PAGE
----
“It was a step up from La Baule size-wise and with a lot of strong teams,” said Underhill.
Rome, Italy – The Canadian Show Jumping Team finished fifth among 10 countries competing for the €220,000 Nations’ Cup held Friday, May 27, during the CSIO5* Rome, Italy.
Not one to mess with a successful format, chef d’equipe Eric Lamaze sent out the same four horse-rider combinations, in the same order, as he had two weeks earlier in the Nations’ Cup of La Baule in France. Yann Candele, Tiffany Foster, Amy Millar, and Beth Underhill – all Canadian Olympians – took on nine other countries in the battle for team honours.
At the half-way stage, the scores were tight with only France having turned in a clear scoresheet. Belgium, the Netherlands, and the United States had four faults apiece while Canada, Germany, Great Britain, Ireland, and Spain were sitting on eight faults. Italy was at the bottom of the leaderboard with 12 faults but, as the home nation, was invited back for the second round.
As the lead-off rider for Canada, Candele, 51, of Orangeville, ON, incurred eight faults in both rounds with Farezzo, a 12-year-old Dutch Warmblood gelding (Arezzo VDL x Van Gogh) that he began riding less than a month ago. Both scores were dropped from Canada’s scoresheet as only the best three rounds count toward the team total.
Foster, 37, of Langley, BC, incurred four faults after slipping in front of the Rolex triple bar set at fence six in the opening round before jumping clear the second time out to buoy Canadian hopes. Her partner was Figor, a 12-year-old bay Dutch Warmblood gelding (Querly-Elvis x Indoctro) that she owns in partnership with Andy and Carlene Ziegler’s Artisan Farms LLC.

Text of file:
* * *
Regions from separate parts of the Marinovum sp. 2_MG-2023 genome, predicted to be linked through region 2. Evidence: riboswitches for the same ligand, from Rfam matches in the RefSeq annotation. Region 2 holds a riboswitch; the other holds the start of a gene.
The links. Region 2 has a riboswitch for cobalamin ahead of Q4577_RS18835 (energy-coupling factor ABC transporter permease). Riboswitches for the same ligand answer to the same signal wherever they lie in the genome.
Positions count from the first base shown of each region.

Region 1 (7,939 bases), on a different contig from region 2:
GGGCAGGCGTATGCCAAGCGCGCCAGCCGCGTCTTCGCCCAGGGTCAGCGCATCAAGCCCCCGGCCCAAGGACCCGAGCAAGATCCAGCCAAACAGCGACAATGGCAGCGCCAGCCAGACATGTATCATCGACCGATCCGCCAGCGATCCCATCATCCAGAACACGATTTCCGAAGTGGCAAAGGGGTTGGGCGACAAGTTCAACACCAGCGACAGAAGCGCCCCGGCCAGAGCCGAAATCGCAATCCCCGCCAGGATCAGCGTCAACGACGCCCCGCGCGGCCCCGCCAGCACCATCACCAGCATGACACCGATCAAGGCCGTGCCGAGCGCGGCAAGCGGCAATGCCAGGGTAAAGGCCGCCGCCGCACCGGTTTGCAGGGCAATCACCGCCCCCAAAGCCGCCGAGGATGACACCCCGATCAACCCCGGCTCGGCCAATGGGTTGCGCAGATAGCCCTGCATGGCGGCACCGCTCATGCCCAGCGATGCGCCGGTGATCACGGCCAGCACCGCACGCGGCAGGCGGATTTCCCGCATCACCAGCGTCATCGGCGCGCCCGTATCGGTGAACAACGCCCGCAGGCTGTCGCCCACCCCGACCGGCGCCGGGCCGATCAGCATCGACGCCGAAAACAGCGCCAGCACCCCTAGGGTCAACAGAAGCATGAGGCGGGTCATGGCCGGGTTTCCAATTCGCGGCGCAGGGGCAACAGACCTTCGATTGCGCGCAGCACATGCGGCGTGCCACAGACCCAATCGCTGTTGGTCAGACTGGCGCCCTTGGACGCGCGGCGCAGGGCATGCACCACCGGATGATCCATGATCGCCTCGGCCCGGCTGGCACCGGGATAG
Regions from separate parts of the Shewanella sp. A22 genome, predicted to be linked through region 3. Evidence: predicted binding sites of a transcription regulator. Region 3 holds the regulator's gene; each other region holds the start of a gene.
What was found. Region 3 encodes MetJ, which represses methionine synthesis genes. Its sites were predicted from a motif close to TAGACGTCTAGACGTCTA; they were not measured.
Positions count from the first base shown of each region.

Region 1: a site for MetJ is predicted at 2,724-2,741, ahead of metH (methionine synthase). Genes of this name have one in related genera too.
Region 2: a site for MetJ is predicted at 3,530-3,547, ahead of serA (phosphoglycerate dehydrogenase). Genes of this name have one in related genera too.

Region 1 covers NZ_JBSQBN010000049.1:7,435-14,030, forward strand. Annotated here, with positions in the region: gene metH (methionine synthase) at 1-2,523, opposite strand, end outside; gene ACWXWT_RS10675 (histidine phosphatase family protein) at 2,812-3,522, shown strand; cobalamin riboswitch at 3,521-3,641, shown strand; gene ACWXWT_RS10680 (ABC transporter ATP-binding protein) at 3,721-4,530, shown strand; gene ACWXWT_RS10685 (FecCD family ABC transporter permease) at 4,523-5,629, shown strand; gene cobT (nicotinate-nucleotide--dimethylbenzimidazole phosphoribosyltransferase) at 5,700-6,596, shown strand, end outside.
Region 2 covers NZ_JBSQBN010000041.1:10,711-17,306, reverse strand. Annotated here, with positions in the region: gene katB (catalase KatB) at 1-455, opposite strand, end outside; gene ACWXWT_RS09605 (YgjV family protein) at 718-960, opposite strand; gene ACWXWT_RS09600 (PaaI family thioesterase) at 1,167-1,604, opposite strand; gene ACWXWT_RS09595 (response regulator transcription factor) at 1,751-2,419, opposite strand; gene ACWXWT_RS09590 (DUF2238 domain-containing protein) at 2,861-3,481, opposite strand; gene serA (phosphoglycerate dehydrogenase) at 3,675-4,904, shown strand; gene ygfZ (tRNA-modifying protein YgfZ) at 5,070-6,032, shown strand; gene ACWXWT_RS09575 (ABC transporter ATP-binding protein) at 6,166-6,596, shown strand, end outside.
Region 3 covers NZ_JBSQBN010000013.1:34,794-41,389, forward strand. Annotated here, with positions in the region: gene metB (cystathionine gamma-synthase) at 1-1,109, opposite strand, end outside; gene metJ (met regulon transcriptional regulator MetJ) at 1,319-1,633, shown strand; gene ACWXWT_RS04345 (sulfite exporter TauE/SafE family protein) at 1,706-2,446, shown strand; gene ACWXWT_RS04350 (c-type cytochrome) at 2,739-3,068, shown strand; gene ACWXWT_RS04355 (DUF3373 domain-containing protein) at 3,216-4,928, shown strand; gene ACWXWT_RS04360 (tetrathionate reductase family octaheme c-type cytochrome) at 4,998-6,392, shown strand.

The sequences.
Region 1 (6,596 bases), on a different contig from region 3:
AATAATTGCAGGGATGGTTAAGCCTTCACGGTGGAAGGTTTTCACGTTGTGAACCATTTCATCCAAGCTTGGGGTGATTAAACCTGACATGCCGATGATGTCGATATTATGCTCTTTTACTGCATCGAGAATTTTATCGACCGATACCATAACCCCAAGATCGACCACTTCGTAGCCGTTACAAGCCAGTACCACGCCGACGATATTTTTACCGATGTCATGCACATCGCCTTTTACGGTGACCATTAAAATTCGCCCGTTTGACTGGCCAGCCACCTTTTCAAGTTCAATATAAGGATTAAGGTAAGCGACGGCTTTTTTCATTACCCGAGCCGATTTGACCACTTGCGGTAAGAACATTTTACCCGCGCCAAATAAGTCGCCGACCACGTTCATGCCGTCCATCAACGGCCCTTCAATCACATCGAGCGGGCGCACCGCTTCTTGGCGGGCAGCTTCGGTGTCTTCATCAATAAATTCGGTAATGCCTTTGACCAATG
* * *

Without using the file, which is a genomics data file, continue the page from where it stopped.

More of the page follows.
Having jumped double clear in the Nations’ Cup two weeks earlier, not to mention winning the €500,000 Rolex Grand Prix of La Baule, hopes were high for a repeat performance from Underhill, 59, of Mulmer, ON, and Dieu Merci van T&L, a 13-year-old Belgian Sport Horse stallion (Toulon x Corrado I) owned by the Rein Family LLC and Lamaze’s Torrey Pines Stable Inc. The pair came agonizingly close to accomplishing the feat for a second time but finished slightly over the time allowed of 77 seconds in the second round to pick up one fault after stopping the Rolex clock in 77.19 seconds.
Riding once again in the anchor position, Millar, 41, of Perth, ON, picked up four faults in the middle of the triple combination in round one riding her partner of six years, Truman, a 13-year-old Selle Français gelding (Mylord Carthago x Kolibri) owned by Millar Brooke Farm Ltd. and Overlund. The pair returned to jump clear on her second tour of the grass arena at Piazza di Siena, albeit her time of 77.40 seconds cost Canada a time fault.
“It was a step up from La Baule size-wise and with a lot of strong teams, I knew we would really have to deliver today,” said Lamaze of the Canadian team’s performance. “Yann is doing his best, but I feel for him; it’s a lot to compete at this level with a horse you don’t know well. Tiffany slipping in front of the Rolex triple bar but keeping it at four faults was impressive. That’s a video that I will show to young riders as a lesson not to give up. Her horse is jumping extremely well.